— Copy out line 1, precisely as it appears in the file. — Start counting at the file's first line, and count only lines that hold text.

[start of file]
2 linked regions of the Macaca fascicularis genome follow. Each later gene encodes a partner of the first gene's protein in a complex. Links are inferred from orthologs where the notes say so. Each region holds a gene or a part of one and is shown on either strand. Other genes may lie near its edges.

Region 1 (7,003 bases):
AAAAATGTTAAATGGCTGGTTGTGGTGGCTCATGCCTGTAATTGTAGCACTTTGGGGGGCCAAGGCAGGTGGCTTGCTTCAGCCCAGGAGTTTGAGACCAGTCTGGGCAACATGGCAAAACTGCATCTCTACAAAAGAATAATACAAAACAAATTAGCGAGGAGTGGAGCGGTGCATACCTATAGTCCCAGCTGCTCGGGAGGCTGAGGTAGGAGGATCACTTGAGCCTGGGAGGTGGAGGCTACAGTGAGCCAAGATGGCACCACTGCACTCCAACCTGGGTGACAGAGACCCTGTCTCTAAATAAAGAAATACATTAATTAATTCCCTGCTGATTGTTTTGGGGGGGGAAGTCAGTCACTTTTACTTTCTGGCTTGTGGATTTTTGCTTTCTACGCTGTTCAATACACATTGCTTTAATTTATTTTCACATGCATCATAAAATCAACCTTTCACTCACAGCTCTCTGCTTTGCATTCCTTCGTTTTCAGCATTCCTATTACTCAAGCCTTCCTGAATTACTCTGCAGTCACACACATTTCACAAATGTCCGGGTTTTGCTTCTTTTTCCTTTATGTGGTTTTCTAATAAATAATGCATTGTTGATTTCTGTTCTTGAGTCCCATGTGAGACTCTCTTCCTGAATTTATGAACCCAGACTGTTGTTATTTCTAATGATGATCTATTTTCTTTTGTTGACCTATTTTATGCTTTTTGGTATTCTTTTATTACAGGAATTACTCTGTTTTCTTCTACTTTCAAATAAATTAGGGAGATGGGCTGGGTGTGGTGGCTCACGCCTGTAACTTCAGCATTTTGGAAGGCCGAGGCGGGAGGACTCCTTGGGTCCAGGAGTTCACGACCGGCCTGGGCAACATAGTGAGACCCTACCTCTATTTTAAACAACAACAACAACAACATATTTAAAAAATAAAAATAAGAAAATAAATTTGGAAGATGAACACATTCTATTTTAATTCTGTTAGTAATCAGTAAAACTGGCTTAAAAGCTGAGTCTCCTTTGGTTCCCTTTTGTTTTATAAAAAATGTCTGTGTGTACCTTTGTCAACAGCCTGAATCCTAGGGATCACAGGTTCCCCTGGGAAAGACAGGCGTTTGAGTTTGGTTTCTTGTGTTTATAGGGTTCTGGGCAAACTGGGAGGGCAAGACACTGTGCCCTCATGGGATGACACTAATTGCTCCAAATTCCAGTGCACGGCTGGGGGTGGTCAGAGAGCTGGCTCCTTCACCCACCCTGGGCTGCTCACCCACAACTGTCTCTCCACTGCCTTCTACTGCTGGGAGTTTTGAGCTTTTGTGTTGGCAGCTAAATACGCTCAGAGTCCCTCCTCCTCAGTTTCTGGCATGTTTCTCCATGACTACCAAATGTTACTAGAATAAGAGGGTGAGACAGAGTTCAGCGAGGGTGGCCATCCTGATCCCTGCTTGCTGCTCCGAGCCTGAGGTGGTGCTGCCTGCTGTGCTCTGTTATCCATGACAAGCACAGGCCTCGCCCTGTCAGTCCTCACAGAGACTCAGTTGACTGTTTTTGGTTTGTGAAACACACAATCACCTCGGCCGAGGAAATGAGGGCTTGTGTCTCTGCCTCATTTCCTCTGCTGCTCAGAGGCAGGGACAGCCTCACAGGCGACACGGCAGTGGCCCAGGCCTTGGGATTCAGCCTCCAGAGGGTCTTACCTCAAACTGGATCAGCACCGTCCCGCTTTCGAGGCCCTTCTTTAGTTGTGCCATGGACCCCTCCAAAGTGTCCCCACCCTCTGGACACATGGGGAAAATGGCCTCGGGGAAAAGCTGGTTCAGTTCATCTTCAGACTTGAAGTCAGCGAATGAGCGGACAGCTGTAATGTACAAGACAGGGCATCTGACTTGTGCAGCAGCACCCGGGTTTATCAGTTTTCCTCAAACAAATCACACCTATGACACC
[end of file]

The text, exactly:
2 linked regions of the Macaca fascicularis genome follow. Each later gene encodes a partner of the first gene's protein in a complex. Links are inferred from orthologs where the notes say so. Each region holds a gene or a part of one and is shown on either strand. Other genes may lie near its edges.